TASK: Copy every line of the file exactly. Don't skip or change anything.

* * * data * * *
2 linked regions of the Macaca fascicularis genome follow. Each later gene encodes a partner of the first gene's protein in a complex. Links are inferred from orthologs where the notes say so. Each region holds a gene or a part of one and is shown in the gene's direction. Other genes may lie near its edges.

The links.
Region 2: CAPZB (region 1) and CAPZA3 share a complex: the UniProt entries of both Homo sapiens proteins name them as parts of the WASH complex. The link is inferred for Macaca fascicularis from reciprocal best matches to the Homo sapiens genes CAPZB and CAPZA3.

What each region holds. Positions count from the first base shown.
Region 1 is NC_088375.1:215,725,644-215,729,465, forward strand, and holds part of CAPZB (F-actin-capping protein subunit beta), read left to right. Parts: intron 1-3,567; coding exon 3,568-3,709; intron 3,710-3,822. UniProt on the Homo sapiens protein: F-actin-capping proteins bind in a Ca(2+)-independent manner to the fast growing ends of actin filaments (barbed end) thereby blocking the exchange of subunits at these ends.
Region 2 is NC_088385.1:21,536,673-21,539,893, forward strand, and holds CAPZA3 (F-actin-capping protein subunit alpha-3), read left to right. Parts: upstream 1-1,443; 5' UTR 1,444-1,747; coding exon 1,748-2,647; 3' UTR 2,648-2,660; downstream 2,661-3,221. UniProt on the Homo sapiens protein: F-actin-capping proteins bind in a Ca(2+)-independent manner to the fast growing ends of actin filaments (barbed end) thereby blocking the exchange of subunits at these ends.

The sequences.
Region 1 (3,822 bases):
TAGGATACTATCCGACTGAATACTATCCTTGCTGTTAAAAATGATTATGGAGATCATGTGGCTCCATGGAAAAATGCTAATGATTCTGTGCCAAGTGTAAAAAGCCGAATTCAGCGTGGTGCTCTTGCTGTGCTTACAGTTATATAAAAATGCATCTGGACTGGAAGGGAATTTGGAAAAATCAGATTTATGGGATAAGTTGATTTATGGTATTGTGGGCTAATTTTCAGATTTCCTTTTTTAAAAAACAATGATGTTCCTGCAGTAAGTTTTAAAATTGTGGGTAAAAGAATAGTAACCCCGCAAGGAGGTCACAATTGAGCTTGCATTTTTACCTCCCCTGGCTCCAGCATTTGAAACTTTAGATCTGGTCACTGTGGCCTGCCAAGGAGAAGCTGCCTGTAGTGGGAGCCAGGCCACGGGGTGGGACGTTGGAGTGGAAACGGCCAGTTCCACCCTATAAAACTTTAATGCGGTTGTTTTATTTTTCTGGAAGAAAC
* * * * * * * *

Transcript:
2 linked regions of the Macaca fascicularis genome follow. Each later gene encodes a partner of the first gene's protein in a complex. Links are inferred from orthologs where the notes say so. Each region holds a gene or a part of one and is shown in the gene's direction. Other genes may lie near its edges.

The links.
Region 2: CAPZB (region 1) and CAPZA3 share a complex: the UniProt entries of both Homo sapiens proteins name them as parts of the WASH complex. The link is inferred for Macaca fascicularis from reciprocal best matches to the Homo sapiens genes CAPZB and CAPZA3.

What each region holds. Positions count from the first base shown.
Region 1 is NC_088375.1:215,725,644-215,729,465, forward strand, and holds part of CAPZB (F-actin-capping protein subunit beta), read left to right. Parts: intron 1-3,567; coding exon 3,568-3,709; intron 3,710-3,822. UniProt on the Homo sapiens protein: F-actin-capping proteins bind in a Ca(2+)-independent manner to the fast growing ends of actin filaments (barbed end) thereby blocking the exchange of subunits at these ends.
Region 2 is NC_088385.1:21,536,673-21,539,893, forward strand, and holds CAPZA3 (F-actin-capping protein subunit alpha-3), read left to right. Parts: upstream 1-1,443; 5' UTR 1,444-1,747; coding exon 1,748-2,647; 3' UTR 2,648-2,660; downstream 2,661-3,221. UniProt on the Homo sapiens protein: F-actin-capping proteins bind in a Ca(2+)-independent manner to the fast growing ends of actin filaments (barbed end) thereby blocking the exchange of subunits at these ends.

The sequences.
Region 1 (3,822 bases):
TAGGATACTATCCGACTGAATACTATCCTTGCTGTTAAAAATGATTATGGAGATCATGTGGCTCCATGGAAAAATGCTAATGATTCTGTGCCAAGTGTAAAAAGCCGAATTCAGCGTGGTGCTCTTGCTGTGCTTACAGTTATATAAAAATGCATCTGGACTGGAAGGGAATTTGGAAAAATCAGATTTATGGGATAAGTTGATTTATGGTATTGTGGGCTAATTTTCAGATTTCCTTTTTTAAAAAACAATGATGTTCCTGCAGTAAGTTTTAAAATTGTGGGTAAAAGAATAGTAACCCCGCAAGGAGGTCACAATTGAGCTTGCATTTTTACCTCCCCTGGCTCCAGCATTTGAAACTTTAGATCTGGTCACTGTGGCCTGCCAAGGAGAAGCTGCCTGTAGTGGGAGCCAGGCCACGGGGTGGGACGTTGGAGTGGAAACGGCCAGTTCCACCCTATAAAACTTTAATGCGGTTGTTTTATTTTTCTGGAAGAAAC